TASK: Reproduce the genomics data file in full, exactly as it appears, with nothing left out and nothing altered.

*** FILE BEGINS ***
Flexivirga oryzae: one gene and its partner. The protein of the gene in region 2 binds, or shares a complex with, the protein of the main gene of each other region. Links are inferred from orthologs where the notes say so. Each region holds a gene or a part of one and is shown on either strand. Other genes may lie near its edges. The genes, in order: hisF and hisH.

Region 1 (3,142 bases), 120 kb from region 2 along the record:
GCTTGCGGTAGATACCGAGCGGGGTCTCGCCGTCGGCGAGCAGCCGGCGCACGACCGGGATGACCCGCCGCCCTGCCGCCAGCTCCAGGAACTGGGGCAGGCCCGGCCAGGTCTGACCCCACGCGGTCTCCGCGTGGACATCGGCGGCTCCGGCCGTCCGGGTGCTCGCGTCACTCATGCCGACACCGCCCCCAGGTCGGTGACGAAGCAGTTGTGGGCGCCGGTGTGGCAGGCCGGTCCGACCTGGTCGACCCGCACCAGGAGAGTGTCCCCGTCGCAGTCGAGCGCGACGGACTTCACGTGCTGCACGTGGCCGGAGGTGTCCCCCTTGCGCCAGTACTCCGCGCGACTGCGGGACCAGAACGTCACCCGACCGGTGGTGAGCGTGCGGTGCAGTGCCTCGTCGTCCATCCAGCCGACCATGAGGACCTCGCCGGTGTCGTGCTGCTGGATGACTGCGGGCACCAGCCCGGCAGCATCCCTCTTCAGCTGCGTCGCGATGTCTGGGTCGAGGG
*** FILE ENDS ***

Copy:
Flexivirga oryzae: one gene and its partner. The protein of the gene in region 2 binds, or shares a complex with, the protein of the main gene of each other region. Links are inferred from orthologs where the notes say so. Each region holds a gene or a part of one and is shown on either strand. Other genes may lie near its edges. The genes, in order: hisF and hisH.

Region 1 (3,142 bases), 120 kb from region 2 along the record:
GCTTGCGGTAGATACCGAGCGGGGTCTCGCCGTCGGCGAGCAGCCGGCGCACGACCGGGATGACCCGCCGCCCTGCCGCCAGCTCCAGGAACTGGGGCAGGCCCGGCCAGGTCTGACCCCACGCGGTCTCCGCGTGGACATCGGCGGCTCCGGCCGTCCGGGTGCTCGCGTCACTCATGCCGACACCGCCCCCAGGTCGGTGACGAAGCAGTTGTGGGCGCCGGTGTGGCAGGCCGGTCCGACCTGGTCGACCCGCACCAGGAGAGTGTCCCCGTCGCAGTCGAGCGCGACGGACTTCACGTGCTGCACGTGGCCGGAGGTGTCCCCCTTGCGCCAGTACTCCGCGCGACTGCGGGACCAGAACGTCACCCGACCGGTGGTGAGCGTGCGGTGCAGTGCCTCGTCGTCCATCCAGCCGACCATGAGGACCTCGCCGGTGTCGTGCTGCTGGATGACTGCGGGCACCAGCCCGGCAGCATCCCTCTTCAGCTGCGTCGCGATGTCTGGGTCGAGGG